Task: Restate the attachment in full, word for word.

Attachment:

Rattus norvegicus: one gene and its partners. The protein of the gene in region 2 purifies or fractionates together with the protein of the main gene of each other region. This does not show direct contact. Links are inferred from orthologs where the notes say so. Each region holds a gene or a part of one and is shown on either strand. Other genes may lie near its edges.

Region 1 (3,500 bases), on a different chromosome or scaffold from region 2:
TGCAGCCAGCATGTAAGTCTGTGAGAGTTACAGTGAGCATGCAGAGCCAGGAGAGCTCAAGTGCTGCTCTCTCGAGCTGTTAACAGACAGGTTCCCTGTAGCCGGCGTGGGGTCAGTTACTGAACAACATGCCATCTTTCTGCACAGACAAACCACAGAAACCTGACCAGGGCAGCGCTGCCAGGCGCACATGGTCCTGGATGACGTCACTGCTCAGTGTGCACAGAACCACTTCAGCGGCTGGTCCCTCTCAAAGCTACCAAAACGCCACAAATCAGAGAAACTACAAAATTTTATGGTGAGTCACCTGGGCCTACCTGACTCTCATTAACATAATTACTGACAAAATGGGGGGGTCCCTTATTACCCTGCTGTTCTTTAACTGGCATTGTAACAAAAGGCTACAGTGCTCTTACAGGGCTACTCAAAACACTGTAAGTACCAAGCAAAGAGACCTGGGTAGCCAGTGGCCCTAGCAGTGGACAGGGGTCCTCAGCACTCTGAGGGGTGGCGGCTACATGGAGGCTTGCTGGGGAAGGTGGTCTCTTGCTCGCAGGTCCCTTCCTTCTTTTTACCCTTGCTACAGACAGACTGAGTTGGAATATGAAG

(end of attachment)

Rattus norvegicus: one gene and its partners. The protein of the gene in region 2 purifies or fractionates together with the protein of the main gene of each other region. This does not show direct contact. Links are inferred from orthologs where the notes say so. Each region holds a gene or a part of one and is shown on either strand. Other genes may lie near its edges.

Region 1 (3,500 bases), on a different chromosome or scaffold from region 2:
TGCAGCCAGCATGTAAGTCTGTGAGAGTTACAGTGAGCATGCAGAGCCAGGAGAGCTCAAGTGCTGCTCTCTCGAGCTGTTAACAGACAGGTTCCCTGTAGCCGGCGTGGGGTCAGTTACTGAACAACATGCCATCTTTCTGCACAGACAAACCACAGAAACCTGACCAGGGCAGCGCTGCCAGGCGCACATGGTCCTGGATGACGTCACTGCTCAGTGTGCACAGAACCACTTCAGCGGCTGGTCCCTCTCAAAGCTACCAAAACGCCACAAATCAGAGAAACTACAAAATTTTATGGTGAGTCACCTGGGCCTACCTGACTCTCATTAACATAATTACTGACAAAATGGGGGGGTCCCTTATTACCCTGCTGTTCTTTAACTGGCATTGTAACAAAAGGCTACAGTGCTCTTACAGGGCTACTCAAAACACTGTAAGTACCAAGCAAAGAGACCTGGGTAGCCAGTGGCCCTAGCAGTGGACAGGGGTCCTCAGCACTCTGAGGGGTGGCGGCTACATGGAGGCTTGCTGGGGAAGGTGGTCTCTTGCTCGCAGGTCCCTTCCTTCTTTTTACCCTTGCTACAGACAGACTGAGTTGGAATATGAAG